Too often, executive coaching is a fruitless search for an un-nameable “something.” A high-performing leader isn’t hitting the mark, and no one knows why. So they get an executive coach, hoping the coach can work a little magic to figure out that “something.” But great executive coaches need one key thing: data. And how they use that data will dramatically change the executive coaching experience.
For example, I recently worked with a senior leader, "Maria,” who was disappointed she hadn’t gotten a certain promotion. However, the company wanted to retain and invest in her. So they assigned her an executive coach to help her prepare for a future opportunity.
Before I began coaching her, I asked Maria’s executive sponsor for his view on why she didn’t get the role. He couldn’t quite articulate the problem. He had no issues with her work or her ability to deliver. In fact, they were both stellar.
It was just “something else.”
Fortunately, we had done a day-in-the-life simulation and personality inventories. As I explored the data with the sponsor, something clicked. Suddenly, he could share vivid, dynamic, and impactful feedback related to the assessment results. He was also able to give similar examples from the interview process and her work experience that aligned with the assessment data.
Before Maria’s first coaching session, already the trajectory of her coaching experience changed. Rather than spend a lot of time guessing at what she could do differently, we could focus right away on tangible challenges. And Maria could immediately see her progress and how it would change her path ahead.
Without that data, Maria and I could have been struggling for months to figure out what was holding her back. And we may have never pinpointed it exactly. That’s why data is so important in executive coaching.
In this piece, I’ll cover some of the types of data that you can use in executive coaching, and how you can leverage it for better success.
What Forms of Data Should Be Used for Executive Coaching?
As an executive coach, I often find data to be a valuable place to start the conversation. Here are a few helpful sources of data:
Behavioral assessment can take a couple of forms. It can be a full, day-in-the-life simulation, also known as an assessment center. In some cases, it might also be a targeted, computer-based simulation. Or in some cases, particularly a newly hired executive, you might have data from a behavioral executive interview.
Any of these sources offer objective perspective about the executive’s ability in specific competencies, which is a powerful tool to kick off a coaching engagement. In addition, these assessments offer a unique opportunity to ask the executive to stretch into a role above their own, and get a preview of readiness to take that skill to the next level or to target specific areas for development as part of the coaching engagement.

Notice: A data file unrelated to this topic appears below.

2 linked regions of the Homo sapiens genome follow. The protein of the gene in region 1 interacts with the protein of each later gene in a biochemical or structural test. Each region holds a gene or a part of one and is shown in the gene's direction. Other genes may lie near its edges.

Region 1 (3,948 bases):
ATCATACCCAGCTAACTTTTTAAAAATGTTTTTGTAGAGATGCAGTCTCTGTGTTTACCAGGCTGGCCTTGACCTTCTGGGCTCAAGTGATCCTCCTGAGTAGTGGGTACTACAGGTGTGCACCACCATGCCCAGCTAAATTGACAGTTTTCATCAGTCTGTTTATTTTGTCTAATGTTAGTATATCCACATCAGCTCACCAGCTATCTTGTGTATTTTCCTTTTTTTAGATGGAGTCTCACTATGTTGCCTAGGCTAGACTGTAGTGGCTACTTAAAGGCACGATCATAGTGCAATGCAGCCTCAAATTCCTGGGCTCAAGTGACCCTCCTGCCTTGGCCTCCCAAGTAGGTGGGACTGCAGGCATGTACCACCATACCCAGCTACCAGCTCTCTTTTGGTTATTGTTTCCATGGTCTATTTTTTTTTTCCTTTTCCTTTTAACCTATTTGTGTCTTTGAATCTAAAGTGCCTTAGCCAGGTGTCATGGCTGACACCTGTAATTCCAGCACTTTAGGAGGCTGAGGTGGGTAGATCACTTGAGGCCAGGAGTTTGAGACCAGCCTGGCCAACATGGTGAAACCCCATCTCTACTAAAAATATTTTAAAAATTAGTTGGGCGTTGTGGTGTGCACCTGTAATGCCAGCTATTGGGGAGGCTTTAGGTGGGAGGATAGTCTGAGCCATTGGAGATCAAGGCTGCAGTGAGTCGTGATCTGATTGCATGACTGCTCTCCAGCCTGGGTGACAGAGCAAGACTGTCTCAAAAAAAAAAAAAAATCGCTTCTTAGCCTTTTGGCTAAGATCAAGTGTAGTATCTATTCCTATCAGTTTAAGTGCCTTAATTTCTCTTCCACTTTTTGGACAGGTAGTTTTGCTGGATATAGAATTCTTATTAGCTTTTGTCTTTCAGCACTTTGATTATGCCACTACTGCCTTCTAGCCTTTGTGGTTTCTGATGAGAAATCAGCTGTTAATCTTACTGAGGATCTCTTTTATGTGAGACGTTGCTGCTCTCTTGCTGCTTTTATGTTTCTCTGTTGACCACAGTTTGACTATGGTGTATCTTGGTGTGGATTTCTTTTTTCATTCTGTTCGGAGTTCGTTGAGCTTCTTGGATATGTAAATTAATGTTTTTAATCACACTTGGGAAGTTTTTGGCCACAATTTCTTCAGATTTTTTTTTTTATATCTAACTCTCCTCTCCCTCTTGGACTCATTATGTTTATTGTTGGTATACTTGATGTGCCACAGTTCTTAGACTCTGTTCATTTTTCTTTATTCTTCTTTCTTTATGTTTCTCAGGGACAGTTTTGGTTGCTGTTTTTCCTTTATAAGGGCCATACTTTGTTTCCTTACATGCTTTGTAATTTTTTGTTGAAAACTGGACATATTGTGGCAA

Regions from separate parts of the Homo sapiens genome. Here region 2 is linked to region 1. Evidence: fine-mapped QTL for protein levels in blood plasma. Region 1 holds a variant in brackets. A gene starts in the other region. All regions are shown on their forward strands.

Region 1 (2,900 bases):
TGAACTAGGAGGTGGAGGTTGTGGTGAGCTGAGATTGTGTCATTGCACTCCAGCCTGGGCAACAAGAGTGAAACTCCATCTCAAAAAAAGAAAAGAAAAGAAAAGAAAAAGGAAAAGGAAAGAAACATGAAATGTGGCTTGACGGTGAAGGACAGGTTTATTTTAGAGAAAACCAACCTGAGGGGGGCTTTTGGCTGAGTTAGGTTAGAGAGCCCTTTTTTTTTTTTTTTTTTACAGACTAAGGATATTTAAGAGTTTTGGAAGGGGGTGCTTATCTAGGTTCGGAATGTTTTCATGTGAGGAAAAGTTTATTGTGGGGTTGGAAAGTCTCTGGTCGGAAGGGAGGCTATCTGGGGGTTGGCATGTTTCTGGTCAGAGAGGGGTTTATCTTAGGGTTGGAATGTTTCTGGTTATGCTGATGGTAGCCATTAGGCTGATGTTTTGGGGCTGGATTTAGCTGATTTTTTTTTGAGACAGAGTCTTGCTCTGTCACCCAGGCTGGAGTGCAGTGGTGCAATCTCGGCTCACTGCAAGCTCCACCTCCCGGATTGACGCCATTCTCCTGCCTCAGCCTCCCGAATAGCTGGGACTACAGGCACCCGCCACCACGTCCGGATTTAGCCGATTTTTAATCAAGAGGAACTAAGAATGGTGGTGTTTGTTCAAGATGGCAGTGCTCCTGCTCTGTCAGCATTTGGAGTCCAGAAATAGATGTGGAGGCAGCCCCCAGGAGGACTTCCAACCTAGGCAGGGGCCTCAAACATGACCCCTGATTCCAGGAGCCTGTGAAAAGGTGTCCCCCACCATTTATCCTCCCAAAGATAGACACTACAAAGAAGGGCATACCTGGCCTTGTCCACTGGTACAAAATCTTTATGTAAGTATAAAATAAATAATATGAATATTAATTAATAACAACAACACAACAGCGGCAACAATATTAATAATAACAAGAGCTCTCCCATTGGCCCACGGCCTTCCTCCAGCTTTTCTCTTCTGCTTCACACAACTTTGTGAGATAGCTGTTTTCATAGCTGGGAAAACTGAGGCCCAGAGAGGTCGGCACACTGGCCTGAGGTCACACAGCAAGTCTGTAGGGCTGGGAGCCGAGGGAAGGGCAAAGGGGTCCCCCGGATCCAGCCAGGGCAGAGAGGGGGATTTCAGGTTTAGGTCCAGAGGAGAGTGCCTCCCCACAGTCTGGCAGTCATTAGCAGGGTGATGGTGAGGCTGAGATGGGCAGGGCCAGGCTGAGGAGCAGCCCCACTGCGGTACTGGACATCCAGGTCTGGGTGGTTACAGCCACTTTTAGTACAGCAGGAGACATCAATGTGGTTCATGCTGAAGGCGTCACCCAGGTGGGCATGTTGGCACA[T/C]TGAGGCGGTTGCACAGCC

In my experience, if a person has ever participated in an assessment tool—recently or years ago—the results find their way into our conversation. Leaders crave self-insight about their personality and how it enables or limits them on the job. Exploring these themes can help leaders both leverage their strengths and consider self-management as they develop. Be careful, however, that you are using personality data correctly to generate self-insight, not as a way to limit or categorize people.
A lot of companies use 360-degree feedback surveys to collect data from an executive’s peers, other senior executives, direct reports, and other stakeholders about their current performance.
As a consultant, I encourage clients to ask for robust comments as part of the process. While looking at ratings and comparisons between the ratings of different stakeholder groups, self-assessment and norms are all helpful, commentary that allows a person to hear specifics is always a value-added insight at the start of a coaching engagement.
While 360-degree feedback is most commonly given through an anonymous survey, at the executive level we also conduct them through interviews. This approach provides less broad-based competency feedback, but the real value comes from the coach getting the opportunity to explore the richness of feedback in a targeted way.
By understanding perceptions from the people around the executive, I’m able to get clear feedback about the strengths and opportunities to continue to grow. Even more importantly, I can ask questions to dig deeper and provide some specific details to the executive.
Other Assessment Tools
Any tools that offer insight into a leader’s thinking styles, motivations, and preferences or reasoning can be a great kick off to the leadership development process. Coaches often seek out ongoing training and development of their own skills to leverage many tools as part of their coaching process.
Advantages of Using Data in Executive Coaching
There are a lot of advantages of using data in executive coaching, but here are a few of the most important:
1. Accelerating focus by giving them something specific to react to.
Without data, there’s a vast openness ahead as a coach asks questions from a naïve perspective to understand the executive’s leadership or interpersonal challenges.
Instead, data offers a starting place for reflection as the executive hears feedback from multiple perspectives. The executive can then reflect on how the information resonates, or differs, from how they see themselves.
As my brilliant colleague, Barry Stern, writes in his blog about the psychology of executive coaching, the executive is able to “triangulate upon truth.” This truth helps the executive and coach to set realistic, practical, and productive goals for the coaching engagement.